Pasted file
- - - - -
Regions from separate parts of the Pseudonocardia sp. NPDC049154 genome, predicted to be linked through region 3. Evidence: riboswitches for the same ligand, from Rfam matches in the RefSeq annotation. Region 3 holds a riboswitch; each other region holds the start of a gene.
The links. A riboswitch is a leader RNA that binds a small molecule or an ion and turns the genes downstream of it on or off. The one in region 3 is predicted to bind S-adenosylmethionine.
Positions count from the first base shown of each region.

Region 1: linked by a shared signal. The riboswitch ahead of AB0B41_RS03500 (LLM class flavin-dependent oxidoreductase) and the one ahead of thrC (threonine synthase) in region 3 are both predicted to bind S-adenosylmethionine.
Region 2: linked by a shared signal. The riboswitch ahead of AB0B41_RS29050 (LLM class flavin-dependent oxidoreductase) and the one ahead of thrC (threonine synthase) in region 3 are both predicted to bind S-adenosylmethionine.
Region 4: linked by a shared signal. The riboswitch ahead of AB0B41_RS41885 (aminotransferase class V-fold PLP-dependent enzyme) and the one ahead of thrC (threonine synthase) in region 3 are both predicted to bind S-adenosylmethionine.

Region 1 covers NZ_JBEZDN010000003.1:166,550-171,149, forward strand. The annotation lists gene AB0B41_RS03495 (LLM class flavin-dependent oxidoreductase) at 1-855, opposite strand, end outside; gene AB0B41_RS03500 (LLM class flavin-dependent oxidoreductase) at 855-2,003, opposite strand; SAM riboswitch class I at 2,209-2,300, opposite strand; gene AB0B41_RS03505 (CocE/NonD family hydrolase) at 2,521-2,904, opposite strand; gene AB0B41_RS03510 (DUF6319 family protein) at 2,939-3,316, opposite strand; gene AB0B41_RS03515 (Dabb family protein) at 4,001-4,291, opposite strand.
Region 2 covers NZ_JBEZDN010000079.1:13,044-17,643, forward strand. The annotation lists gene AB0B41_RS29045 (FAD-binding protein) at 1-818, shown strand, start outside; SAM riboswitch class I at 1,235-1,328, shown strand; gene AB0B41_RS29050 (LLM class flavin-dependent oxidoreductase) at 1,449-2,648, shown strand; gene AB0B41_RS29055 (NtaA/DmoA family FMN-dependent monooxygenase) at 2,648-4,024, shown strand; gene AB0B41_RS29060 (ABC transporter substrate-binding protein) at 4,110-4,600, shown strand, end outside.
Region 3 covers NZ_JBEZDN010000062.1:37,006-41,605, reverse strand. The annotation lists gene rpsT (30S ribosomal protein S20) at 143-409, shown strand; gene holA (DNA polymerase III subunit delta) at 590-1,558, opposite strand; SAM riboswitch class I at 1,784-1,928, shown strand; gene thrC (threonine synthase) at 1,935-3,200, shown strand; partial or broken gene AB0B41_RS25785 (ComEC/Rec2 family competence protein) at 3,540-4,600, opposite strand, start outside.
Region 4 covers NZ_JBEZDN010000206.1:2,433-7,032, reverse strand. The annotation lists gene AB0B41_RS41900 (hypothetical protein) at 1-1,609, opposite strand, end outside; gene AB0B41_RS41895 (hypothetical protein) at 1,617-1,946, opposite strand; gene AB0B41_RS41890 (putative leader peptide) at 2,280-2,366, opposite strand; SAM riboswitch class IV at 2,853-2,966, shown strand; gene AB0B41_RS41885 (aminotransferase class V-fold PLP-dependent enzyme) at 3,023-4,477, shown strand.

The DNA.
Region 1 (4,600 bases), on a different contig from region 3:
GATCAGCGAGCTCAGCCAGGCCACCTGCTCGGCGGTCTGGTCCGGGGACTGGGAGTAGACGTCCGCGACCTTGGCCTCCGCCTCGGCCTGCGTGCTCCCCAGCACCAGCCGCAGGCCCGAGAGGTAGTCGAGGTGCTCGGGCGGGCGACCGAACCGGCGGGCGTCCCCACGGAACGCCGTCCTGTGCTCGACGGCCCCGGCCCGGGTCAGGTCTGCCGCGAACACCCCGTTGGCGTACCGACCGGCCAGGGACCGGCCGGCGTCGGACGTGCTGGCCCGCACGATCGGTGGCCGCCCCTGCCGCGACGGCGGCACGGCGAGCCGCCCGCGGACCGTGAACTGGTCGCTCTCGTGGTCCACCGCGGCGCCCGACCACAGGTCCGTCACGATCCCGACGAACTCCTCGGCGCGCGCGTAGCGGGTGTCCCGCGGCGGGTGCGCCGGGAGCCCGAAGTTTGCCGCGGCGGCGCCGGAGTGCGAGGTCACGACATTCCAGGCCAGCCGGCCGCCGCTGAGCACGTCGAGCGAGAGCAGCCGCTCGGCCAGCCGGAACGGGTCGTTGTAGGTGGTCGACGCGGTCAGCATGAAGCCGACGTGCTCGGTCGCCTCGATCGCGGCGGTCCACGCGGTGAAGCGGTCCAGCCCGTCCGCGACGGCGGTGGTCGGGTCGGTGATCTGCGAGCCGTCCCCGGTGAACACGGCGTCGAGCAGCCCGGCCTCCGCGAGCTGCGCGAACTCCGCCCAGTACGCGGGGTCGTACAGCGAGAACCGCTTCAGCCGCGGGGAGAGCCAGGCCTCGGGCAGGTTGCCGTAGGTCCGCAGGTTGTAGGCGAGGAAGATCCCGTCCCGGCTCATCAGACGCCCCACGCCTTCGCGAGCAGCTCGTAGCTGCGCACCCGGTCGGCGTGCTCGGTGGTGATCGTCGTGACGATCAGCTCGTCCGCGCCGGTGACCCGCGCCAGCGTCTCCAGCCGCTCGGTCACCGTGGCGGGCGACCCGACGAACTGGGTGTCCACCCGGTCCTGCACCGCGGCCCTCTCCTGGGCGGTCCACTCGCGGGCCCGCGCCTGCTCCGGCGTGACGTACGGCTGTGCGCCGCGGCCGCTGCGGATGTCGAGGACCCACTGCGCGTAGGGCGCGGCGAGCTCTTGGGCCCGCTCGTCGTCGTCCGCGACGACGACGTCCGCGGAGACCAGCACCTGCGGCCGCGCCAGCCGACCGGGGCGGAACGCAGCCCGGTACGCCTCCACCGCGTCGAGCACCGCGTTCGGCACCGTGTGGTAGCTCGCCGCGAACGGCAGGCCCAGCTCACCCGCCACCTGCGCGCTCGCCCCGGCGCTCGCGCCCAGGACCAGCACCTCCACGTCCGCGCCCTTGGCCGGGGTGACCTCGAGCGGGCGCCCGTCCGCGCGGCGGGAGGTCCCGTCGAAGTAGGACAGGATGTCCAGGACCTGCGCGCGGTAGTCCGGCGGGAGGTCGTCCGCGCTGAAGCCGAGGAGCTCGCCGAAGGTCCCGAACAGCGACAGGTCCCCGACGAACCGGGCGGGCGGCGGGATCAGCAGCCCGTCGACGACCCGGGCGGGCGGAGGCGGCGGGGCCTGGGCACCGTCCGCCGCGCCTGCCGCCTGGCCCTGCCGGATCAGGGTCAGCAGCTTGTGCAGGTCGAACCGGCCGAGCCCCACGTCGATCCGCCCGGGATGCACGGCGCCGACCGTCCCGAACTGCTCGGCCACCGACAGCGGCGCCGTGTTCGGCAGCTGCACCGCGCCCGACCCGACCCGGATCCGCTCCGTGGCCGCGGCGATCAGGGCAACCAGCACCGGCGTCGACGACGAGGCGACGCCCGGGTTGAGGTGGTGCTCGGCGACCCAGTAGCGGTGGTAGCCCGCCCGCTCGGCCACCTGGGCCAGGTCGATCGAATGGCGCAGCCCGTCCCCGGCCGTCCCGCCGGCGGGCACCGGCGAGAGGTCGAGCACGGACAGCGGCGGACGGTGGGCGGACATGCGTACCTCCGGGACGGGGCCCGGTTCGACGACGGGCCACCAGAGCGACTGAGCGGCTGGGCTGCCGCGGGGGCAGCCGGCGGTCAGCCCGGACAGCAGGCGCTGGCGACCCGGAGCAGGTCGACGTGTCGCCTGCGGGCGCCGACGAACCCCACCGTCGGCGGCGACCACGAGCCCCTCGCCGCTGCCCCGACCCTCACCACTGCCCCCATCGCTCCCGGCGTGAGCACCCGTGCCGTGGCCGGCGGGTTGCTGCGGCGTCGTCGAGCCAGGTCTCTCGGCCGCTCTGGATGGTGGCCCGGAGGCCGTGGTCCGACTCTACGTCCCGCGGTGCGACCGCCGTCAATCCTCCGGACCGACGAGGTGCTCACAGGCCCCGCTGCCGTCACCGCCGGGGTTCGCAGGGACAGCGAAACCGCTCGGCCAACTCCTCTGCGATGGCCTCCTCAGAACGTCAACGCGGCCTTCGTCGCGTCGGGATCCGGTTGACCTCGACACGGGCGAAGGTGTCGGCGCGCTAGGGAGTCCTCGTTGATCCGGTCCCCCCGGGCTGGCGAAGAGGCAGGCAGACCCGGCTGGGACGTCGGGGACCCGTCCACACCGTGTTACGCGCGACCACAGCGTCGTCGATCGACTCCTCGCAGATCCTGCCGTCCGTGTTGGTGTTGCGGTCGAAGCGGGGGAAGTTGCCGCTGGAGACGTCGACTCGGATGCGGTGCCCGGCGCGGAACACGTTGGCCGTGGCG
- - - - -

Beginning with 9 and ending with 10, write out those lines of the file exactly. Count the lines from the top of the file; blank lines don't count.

Region 3 covers NZ_JBEZDN010000062.1:37,006-41,605, reverse strand. The annotation lists gene rpsT (30S ribosomal protein S20) at 143-409, shown strand; gene holA (DNA polymerase III subunit delta) at 590-1,558, opposite strand; SAM riboswitch class I at 1,784-1,928, shown strand; gene thrC (threonine synthase) at 1,935-3,200, shown strand; partial or broken gene AB0B41_RS25785 (ComEC/Rec2 family competence protein) at 3,540-4,600, opposite strand, start outside.
Region 4 covers NZ_JBEZDN010000206.1:2,433-7,032, reverse strand. The annotation lists gene AB0B41_RS41900 (hypothetical protein) at 1-1,609, opposite strand, end outside; gene AB0B41_RS41895 (hypothetical protein) at 1,617-1,946, opposite strand; gene AB0B41_RS41890 (putative leader peptide) at 2,280-2,366, opposite strand; SAM riboswitch class IV at 2,853-2,966, shown strand; gene AB0B41_RS41885 (aminotransferase class V-fold PLP-dependent enzyme) at 3,023-4,477, shown strand.